Alcorn quotes C. S. Lewis favorably, "If I find in myself a desire which no experience in this world can satisfy, the most probable explanation is that I was made for another world" (166). However, a sinful desire may never be fully satisfied in this world, and it may prove that the sinner was made for hell, not heaven. Desires in themselves are not a proof of anything. God warns us not to believe lies or have sinful desires. Sadly, Christians often do both (Rom. 1).

Hermeneutical Problems with the Book

Alcorn's literal interpretation of Revelation is a persistent problem, and he acknowledges this in the book. Also, Alcorn's use of parables is not sensitive to the special interpretive problems with parables. A literal interpretation of all details of a parable is usually not the best interpretation.

Alcorn over-emphasizes the continuity between this earth and the new earth of Revelation. There are biblical passages that describe the destruction of this earth which Alcorn does not fully pursue as evidence of discontinuity (i.e., 2 Pet. 3:13-15). As a result, Alcorn tends to see too much continuity between this present earth and the new earth and little discontinuity between this world and the next. This is most evident in his wild speculations about the new earth of Revelation.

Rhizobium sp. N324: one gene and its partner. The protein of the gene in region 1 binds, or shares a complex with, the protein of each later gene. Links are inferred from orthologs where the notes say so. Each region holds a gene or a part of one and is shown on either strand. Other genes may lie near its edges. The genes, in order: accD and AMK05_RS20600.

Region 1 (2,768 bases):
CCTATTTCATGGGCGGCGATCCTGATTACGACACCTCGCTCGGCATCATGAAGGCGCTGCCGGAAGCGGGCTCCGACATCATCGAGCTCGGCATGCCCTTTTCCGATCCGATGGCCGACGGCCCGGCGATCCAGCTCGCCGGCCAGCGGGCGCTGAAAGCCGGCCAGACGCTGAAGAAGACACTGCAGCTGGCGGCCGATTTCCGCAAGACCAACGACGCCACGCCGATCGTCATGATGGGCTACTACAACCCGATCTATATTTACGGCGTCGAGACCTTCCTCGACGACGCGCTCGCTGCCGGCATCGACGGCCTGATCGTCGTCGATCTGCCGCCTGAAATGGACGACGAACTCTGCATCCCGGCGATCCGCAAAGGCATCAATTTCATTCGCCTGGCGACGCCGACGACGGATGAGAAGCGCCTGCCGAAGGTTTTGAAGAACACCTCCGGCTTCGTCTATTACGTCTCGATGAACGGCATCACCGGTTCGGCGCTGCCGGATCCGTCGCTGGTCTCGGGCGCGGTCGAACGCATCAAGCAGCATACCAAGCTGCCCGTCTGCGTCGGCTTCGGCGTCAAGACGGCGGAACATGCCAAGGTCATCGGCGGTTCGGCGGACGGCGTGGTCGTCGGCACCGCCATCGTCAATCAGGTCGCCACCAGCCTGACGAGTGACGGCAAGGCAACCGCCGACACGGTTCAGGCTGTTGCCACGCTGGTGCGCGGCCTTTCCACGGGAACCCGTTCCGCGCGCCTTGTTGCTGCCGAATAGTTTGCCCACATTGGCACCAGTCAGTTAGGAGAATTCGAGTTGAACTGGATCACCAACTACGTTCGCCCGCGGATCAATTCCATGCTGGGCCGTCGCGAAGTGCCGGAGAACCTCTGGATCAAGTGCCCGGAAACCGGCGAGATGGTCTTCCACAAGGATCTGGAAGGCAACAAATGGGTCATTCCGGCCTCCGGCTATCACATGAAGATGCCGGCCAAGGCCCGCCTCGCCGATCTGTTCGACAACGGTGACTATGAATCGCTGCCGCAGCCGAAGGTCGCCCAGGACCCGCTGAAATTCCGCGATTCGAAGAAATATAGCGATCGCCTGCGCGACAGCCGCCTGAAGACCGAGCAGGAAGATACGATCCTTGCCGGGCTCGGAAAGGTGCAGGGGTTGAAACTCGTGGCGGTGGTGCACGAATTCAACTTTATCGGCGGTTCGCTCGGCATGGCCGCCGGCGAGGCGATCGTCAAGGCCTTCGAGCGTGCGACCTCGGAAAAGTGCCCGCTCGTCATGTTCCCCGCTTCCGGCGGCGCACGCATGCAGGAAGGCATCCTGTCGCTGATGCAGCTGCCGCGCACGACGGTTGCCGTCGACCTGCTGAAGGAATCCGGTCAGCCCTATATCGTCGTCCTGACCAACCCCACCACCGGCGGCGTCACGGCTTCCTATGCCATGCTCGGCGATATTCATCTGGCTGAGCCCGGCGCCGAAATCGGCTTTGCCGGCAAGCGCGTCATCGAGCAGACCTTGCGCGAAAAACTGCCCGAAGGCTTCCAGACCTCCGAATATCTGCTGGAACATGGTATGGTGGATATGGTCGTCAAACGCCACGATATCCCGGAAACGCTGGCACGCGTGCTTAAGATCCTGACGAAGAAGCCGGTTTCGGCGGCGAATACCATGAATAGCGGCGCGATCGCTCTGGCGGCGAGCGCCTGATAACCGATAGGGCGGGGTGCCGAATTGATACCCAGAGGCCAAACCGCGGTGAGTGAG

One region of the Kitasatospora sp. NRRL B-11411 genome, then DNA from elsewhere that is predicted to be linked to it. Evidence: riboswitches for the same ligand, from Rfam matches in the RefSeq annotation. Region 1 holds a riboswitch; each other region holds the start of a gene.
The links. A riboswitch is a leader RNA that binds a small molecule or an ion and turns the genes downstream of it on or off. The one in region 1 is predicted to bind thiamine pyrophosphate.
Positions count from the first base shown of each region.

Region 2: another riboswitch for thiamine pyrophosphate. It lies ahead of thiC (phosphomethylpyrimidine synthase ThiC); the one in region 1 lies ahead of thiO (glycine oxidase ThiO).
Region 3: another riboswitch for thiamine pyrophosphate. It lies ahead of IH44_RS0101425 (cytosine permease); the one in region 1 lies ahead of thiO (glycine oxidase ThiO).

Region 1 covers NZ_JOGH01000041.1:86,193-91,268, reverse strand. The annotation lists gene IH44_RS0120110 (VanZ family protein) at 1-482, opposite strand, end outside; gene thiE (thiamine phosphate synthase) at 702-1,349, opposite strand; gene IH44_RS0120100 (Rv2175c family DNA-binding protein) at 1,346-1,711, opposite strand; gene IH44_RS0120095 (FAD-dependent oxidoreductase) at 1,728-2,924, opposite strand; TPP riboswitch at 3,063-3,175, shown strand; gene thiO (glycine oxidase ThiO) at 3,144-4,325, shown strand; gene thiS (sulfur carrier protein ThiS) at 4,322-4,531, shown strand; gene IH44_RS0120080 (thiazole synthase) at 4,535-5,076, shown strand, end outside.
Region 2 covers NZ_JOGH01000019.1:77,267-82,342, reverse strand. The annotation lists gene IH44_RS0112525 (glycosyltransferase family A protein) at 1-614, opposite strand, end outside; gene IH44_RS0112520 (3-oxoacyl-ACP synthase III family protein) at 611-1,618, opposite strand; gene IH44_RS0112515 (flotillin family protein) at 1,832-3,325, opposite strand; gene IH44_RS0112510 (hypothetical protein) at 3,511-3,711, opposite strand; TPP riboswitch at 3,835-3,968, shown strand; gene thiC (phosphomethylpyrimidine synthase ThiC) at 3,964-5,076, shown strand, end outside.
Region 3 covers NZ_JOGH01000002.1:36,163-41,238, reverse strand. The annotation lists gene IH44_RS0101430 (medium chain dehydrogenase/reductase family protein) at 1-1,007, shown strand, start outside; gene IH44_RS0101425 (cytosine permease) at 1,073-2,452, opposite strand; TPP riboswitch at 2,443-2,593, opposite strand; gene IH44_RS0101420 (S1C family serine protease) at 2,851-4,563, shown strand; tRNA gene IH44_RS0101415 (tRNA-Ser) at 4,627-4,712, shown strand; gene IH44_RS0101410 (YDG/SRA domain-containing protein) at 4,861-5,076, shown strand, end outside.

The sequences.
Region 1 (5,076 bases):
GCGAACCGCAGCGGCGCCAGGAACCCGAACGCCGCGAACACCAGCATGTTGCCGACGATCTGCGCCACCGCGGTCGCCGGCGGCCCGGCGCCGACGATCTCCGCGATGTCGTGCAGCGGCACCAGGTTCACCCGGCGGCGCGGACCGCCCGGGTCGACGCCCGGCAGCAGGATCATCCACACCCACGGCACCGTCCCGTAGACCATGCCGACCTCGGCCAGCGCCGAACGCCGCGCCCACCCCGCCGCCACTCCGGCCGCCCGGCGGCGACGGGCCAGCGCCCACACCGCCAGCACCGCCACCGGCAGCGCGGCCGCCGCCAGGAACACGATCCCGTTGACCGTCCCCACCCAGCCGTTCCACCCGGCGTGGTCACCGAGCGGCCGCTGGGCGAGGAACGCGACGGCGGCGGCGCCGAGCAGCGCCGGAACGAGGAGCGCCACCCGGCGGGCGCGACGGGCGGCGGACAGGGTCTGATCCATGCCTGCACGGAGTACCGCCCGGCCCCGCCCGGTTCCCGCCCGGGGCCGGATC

According to Alcorn, almost anything you can imagine or dream of doing, you will do in heaven (429). Alcorn encourages Christians to imagine God fulfilling whatever dreams they have now. Instead of having wild imaginations, many Christians should repent of their dreams, rather than hope God will fulfill their dreams in the world to come.

For a thoughtful Christian there are at least three questions that this book does not raise, but should have:

  1. What limits should there be on the use of the imagination in thinking about heaven and the eternal life in heaven?
  2. Where is the line drawn between continuity and discontinuity between this earth and the new earth?
  3. What effect does our current sin nature have on our thinking about heaven?

These are difficult but important questions to ask and ponder. Alcorn does not directly ask or answer these questions. In fact, Alcorn encourages limitless use of the imagination.